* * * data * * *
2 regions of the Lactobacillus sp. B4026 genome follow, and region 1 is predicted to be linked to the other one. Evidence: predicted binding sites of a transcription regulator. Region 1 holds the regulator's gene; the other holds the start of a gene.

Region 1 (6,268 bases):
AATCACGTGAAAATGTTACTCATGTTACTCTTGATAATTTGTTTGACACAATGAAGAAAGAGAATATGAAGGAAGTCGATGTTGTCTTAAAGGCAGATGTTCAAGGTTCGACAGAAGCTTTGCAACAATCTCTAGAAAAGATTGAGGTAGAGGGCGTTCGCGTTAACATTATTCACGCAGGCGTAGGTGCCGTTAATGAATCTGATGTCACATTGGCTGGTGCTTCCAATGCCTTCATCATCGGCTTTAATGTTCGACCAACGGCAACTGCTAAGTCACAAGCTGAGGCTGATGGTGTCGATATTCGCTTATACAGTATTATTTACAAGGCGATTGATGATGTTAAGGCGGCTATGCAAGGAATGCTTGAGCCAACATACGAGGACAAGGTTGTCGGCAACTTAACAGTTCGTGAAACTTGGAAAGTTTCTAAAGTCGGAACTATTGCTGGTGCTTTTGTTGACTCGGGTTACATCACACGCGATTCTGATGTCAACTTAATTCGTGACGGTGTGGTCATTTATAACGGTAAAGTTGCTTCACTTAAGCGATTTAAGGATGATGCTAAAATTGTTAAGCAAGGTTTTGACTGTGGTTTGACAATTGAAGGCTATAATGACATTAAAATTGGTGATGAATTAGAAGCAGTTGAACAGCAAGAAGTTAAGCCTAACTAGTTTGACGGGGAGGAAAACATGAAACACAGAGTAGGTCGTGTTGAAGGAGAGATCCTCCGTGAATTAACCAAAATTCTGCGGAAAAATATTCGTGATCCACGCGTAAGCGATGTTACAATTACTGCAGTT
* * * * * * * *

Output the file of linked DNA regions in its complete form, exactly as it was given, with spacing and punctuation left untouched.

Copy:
2 regions of the Lactobacillus sp. B4026 genome follow, and region 1 is predicted to be linked to the other one. Evidence: predicted binding sites of a transcription regulator. Region 1 holds the regulator's gene; the other holds the start of a gene.

Region 1 (6,268 bases):
AATCACGTGAAAATGTTACTCATGTTACTCTTGATAATTTGTTTGACACAATGAAGAAAGAGAATATGAAGGAAGTCGATGTTGTCTTAAAGGCAGATGTTCAAGGTTCGACAGAAGCTTTGCAACAATCTCTAGAAAAGATTGAGGTAGAGGGCGTTCGCGTTAACATTATTCACGCAGGCGTAGGTGCCGTTAATGAATCTGATGTCACATTGGCTGGTGCTTCCAATGCCTTCATCATCGGCTTTAATGTTCGACCAACGGCAACTGCTAAGTCACAAGCTGAGGCTGATGGTGTCGATATTCGCTTATACAGTATTATTTACAAGGCGATTGATGATGTTAAGGCGGCTATGCAAGGAATGCTTGAGCCAACATACGAGGACAAGGTTGTCGGCAACTTAACAGTTCGTGAAACTTGGAAAGTTTCTAAAGTCGGAACTATTGCTGGTGCTTTTGTTGACTCGGGTTACATCACACGCGATTCTGATGTCAACTTAATTCGTGACGGTGTGGTCATTTATAACGGTAAAGTTGCTTCACTTAAGCGATTTAAGGATGATGCTAAAATTGTTAAGCAAGGTTTTGACTGTGGTTTGACAATTGAAGGCTATAATGACATTAAAATTGGTGATGAATTAGAAGCAGTTGAACAGCAAGAAGTTAAGCCTAACTAGTTTGACGGGGAGGAAAACATGAAACACAGAGTAGGTCGTGTTGAAGGAGAGATCCTCCGTGAATTAACCAAAATTCTGCGGAAAAATATTCGTGATCCACGCGTAAGCGATGTTACAATTACTGCAGTT